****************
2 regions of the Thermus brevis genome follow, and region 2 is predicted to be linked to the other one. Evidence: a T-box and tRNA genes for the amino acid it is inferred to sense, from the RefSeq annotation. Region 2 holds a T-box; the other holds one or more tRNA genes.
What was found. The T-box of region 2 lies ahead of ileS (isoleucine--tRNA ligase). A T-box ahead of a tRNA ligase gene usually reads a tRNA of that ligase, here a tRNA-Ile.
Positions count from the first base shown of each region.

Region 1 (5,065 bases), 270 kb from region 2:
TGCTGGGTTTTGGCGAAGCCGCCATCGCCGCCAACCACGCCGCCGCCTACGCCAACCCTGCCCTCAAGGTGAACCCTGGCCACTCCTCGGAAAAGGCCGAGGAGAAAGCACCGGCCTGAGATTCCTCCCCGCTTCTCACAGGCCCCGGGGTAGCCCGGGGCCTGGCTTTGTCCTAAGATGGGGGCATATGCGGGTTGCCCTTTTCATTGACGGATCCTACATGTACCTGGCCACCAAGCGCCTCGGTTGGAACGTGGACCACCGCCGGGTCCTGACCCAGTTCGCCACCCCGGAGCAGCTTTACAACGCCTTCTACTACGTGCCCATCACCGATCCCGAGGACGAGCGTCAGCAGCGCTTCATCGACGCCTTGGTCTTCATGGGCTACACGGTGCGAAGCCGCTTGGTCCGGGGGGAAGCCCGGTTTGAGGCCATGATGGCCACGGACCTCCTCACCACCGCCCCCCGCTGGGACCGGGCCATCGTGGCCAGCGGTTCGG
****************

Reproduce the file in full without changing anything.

2 regions of the Thermus brevis genome follow, and region 2 is predicted to be linked to the other one. Evidence: a T-box and tRNA genes for the amino acid it is inferred to sense, from the RefSeq annotation. Region 2 holds a T-box; the other holds one or more tRNA genes.
What was found. The T-box of region 2 lies ahead of ileS (isoleucine--tRNA ligase). A T-box ahead of a tRNA ligase gene usually reads a tRNA of that ligase, here a tRNA-Ile.
Positions count from the first base shown of each region.

Region 1 (5,065 bases), 270 kb from region 2:
TGCTGGGTTTTGGCGAAGCCGCCATCGCCGCCAACCACGCCGCCGCCTACGCCAACCCTGCCCTCAAGGTGAACCCTGGCCACTCCTCGGAAAAGGCCGAGGAGAAAGCACCGGCCTGAGATTCCTCCCCGCTTCTCACAGGCCCCGGGGTAGCCCGGGGCCTGGCTTTGTCCTAAGATGGGGGCATATGCGGGTTGCCCTTTTCATTGACGGATCCTACATGTACCTGGCCACCAAGCGCCTCGGTTGGAACGTGGACCACCGCCGGGTCCTGACCCAGTTCGCCACCCCGGAGCAGCTTTACAACGCCTTCTACTACGTGCCCATCACCGATCCCGAGGACGAGCGTCAGCAGCGCTTCATCGACGCCTTGGTCTTCATGGGCTACACGGTGCGAAGCCGCTTGGTCCGGGGGGAAGCCCGGTTTGAGGCCATGATGGCCACGGACCTCCTCACCACCGCCCCCCGCTGGGACCGGGCCATCGTGGCCAGCGGTTCGG